The phrase “A week is a long time in politics” is attributed to Harold Wilson. Born and brought up in Huddersfield he went on to be an MP and served as Prime Minister for two periods in the 1960’s and 1970’s. The phrase rings true: the fortunes of a politician or political party can change drastically in the course of just one week. As I write it’s difficult to predict the outcome of the Brexit process, nor its effect on our domestic politics. A lot could happen in one week, but it might not.
In the light of eternity, a week isn’t very long at all. However, at this time of year we focus on one world-changing week which has eternal consequences.
This week, the week we know as “Holy Week”, begins with Jesus entering Jerusalem on a donkey welcomed by crowds waving palm branches and shouting, “Hosanna to the Son of David! Blessed is he who comes in the name of the Lord!”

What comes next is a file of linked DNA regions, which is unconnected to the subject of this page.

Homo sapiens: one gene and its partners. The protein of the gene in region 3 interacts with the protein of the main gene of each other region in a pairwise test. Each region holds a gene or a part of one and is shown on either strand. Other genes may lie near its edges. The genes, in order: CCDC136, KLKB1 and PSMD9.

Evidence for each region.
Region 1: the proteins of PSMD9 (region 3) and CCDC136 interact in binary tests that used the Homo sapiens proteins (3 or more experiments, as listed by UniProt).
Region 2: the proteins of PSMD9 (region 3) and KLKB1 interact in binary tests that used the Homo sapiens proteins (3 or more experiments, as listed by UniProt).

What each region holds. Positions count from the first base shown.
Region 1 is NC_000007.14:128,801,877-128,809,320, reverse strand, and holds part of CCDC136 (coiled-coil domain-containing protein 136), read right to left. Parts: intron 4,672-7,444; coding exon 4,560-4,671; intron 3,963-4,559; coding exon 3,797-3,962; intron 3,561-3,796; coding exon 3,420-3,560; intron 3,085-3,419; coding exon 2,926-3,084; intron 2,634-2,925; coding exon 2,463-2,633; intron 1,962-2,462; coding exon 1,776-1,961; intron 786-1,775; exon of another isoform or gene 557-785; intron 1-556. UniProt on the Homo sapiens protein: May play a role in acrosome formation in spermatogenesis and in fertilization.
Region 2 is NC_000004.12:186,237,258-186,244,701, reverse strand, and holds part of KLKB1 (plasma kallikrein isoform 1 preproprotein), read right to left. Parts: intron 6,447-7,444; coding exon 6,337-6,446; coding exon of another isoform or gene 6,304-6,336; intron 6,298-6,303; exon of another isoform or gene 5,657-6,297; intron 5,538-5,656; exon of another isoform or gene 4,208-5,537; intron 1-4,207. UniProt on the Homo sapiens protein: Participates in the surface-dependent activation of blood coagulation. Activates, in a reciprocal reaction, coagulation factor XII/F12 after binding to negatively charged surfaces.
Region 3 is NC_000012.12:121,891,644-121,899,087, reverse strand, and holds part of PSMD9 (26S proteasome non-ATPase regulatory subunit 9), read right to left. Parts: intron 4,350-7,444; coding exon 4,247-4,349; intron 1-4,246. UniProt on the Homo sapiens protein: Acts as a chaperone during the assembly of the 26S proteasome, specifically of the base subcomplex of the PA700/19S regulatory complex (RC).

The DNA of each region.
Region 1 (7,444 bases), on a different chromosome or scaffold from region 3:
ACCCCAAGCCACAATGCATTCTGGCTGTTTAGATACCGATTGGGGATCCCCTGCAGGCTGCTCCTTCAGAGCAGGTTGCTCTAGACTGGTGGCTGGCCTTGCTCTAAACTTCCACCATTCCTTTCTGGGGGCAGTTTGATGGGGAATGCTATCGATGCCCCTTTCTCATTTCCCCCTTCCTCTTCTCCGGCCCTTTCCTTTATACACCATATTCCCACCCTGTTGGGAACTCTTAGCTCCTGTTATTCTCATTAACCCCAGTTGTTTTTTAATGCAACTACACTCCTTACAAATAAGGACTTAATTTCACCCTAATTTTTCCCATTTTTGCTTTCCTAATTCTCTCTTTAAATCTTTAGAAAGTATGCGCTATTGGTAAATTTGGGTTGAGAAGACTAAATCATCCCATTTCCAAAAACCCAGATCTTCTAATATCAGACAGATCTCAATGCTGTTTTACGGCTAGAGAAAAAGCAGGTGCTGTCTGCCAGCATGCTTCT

As the week unfolds Jesus visits the Temple, drives out those buying and selling, overturns the tables of the money-changers and further antagonises the religious hierarchy by his radical teaching and criticism of their practices.
Later in the week Jesus celebrates Passover with his disciples, demonstrating servanthood by washing their feet, and adding a new layer of meaning to a long-established celebratory meal: through his broken body and poured out blood true freedom from sin will be made possible.
After the meal, events accelerate. Jesus prays in Gethsemane. He is betrayed by Judas and arrested. He is questioned by the Sanhedrin whilst outside Peter denies knowing him. His accusers take him to Pilate who, against his better judgement, hands him over to be crucified.
Good Friday is filled with pain, for Jesus, his friends and all who contemplate his suffering. Saturday is a waiting day; waiting for the dawn of a new day and a new week.
And then it’s Sunday. The tomb is empty. Death is defeated. Christ is risen!
Just one week has passed since Palm Sunday – but everything has changed. Hallelujah!
Rev Heather Pollard